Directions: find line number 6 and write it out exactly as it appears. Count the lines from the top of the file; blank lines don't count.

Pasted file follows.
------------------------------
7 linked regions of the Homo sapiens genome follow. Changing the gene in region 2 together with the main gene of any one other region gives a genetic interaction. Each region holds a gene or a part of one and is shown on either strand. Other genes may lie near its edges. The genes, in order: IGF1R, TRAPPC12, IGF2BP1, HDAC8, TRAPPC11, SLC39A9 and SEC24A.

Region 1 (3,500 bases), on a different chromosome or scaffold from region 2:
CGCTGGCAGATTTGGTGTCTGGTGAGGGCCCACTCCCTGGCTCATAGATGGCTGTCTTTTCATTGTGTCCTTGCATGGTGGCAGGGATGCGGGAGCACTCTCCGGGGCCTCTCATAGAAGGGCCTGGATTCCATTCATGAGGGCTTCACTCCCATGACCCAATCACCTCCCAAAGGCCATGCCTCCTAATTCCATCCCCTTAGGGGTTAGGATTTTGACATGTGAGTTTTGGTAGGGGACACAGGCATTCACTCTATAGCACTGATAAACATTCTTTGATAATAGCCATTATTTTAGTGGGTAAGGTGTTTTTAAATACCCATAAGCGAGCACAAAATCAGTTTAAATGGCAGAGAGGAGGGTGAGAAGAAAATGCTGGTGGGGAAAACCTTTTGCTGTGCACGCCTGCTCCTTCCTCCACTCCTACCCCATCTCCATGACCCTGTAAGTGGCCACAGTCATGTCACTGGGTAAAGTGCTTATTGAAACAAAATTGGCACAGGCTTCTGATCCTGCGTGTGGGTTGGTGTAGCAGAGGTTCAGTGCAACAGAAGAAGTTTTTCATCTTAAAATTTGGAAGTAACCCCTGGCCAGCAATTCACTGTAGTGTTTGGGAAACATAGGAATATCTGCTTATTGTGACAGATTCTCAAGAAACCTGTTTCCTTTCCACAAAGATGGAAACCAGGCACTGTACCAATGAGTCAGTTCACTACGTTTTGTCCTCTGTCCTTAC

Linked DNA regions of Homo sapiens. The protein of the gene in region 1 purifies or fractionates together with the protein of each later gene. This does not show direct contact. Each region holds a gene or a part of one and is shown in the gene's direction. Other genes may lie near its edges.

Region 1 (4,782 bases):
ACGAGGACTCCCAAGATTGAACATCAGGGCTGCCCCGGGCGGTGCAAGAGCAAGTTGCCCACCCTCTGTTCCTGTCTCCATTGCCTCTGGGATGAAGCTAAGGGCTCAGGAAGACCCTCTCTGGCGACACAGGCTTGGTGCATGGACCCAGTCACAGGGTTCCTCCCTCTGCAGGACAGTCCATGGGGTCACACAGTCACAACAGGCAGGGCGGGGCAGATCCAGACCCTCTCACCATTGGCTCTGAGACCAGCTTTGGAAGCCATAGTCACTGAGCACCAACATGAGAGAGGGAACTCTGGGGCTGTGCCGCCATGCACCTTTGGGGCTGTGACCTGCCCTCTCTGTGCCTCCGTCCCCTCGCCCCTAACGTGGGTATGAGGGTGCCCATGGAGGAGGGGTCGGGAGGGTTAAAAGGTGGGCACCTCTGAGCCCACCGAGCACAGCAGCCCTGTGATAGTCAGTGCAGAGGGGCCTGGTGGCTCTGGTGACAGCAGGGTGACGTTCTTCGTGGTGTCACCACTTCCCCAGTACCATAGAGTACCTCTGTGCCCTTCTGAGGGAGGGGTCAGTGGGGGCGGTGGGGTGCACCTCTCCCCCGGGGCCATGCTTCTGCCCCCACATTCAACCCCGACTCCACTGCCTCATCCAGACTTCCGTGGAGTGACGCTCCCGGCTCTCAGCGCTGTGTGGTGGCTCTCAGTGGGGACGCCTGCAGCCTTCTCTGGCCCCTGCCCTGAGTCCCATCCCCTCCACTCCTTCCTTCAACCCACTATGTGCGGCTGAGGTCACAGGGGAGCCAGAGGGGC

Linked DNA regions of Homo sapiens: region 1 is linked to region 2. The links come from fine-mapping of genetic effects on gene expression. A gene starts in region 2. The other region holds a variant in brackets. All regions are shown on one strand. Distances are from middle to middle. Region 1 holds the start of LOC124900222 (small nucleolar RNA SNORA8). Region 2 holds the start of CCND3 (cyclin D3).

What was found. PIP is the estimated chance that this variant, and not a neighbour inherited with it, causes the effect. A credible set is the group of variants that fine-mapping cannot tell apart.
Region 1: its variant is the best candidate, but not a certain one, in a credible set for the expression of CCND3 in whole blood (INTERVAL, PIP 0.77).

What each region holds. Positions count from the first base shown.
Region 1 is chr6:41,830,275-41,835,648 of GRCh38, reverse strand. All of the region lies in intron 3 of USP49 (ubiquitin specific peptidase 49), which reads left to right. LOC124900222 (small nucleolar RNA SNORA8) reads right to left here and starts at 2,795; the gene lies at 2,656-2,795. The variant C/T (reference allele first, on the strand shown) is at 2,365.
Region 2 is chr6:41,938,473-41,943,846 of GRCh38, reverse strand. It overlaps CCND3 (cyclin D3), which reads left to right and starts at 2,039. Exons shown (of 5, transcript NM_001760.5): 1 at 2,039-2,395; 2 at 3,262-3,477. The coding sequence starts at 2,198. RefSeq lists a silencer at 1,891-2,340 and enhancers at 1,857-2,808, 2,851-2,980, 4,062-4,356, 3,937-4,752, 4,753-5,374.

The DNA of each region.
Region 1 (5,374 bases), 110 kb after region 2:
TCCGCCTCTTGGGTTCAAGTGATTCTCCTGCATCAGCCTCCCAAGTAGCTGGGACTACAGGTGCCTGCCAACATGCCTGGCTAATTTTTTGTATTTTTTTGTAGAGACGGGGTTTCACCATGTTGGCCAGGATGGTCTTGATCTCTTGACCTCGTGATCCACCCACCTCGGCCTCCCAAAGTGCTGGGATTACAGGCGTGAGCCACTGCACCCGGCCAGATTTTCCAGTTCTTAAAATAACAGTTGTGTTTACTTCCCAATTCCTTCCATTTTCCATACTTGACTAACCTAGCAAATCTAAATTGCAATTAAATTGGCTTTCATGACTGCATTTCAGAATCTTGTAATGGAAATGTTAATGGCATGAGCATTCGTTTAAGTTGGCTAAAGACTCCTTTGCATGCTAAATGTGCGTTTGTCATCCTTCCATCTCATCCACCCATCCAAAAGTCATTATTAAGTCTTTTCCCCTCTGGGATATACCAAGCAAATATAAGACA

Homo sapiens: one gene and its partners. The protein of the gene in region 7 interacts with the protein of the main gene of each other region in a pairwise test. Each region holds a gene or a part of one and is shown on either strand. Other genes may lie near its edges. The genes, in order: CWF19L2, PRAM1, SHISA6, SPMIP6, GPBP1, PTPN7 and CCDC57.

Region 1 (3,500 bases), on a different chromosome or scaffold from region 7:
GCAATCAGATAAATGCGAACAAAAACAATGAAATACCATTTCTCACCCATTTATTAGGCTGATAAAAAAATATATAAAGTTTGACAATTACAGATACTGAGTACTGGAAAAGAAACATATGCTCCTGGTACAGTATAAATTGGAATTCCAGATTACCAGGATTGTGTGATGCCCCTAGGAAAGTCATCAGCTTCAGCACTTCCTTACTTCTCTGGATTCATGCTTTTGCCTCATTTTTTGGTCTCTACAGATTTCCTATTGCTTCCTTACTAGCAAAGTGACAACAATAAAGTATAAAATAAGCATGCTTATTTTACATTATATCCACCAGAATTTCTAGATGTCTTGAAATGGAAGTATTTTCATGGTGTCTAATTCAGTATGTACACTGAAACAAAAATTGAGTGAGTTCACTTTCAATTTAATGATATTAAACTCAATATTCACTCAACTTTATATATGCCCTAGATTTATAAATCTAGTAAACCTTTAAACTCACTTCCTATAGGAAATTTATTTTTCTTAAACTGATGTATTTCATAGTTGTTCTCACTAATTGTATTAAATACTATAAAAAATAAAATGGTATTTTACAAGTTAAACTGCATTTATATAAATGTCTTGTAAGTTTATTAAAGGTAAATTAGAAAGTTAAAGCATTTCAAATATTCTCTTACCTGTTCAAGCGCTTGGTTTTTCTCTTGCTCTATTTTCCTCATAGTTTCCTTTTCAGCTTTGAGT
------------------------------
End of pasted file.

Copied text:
ACGAGGACTCCCAAGATTGAACATCAGGGCTGCCCCGGGCGGTGCAAGAGCAAGTTGCCCACCCTCTGTTCCTGTCTCCATTGCCTCTGGGATGAAGCTAAGGGCTCAGGAAGACCCTCTCTGGCGACACAGGCTTGGTGCATGGACCCAGTCACAGGGTTCCTCCCTCTGCAGGACAGTCCATGGGGTCACACAGTCACAACAGGCAGGGCGGGGCAGATCCAGACCCTCTCACCATTGGCTCTGAGACCAGCTTTGGAAGCCATAGTCACTGAGCACCAACATGAGAGAGGGAACTCTGGGGCTGTGCCGCCATGCACCTTTGGGGCTGTGACCTGCCCTCTCTGTGCCTCCGTCCCCTCGCCCCTAACGTGGGTATGAGGGTGCCCATGGAGGAGGGGTCGGGAGGGTTAAAAGGTGGGCACCTCTGAGCCCACCGAGCACAGCAGCCCTGTGATAGTCAGTGCAGAGGGGCCTGGTGGCTCTGGTGACAGCAGGGTGACGTTCTTCGTGGTGTCACCACTTCCCCAGTACCATAGAGTACCTCTGTGCCCTTCTGAGGGAGGGGTCAGTGGGGGCGGTGGGGTGCACCTCTCCCCCGGGGCCATGCTTCTGCCCCCACATTCAACCCCGACTCCACTGCCTCATCCAGACTTCCGTGGAGTGACGCTCCCGGCTCTCAGCGCTGTGTGGTGGCTCTCAGTGGGGACGCCTGCAGCCTTCTCTGGCCCCTGCCCTGAGTCCCATCCCCTCCACTCCTTCCTTCAACCCACTATGTGCGGCTGAGGTCACAGGGGAGCCAGAGGGGC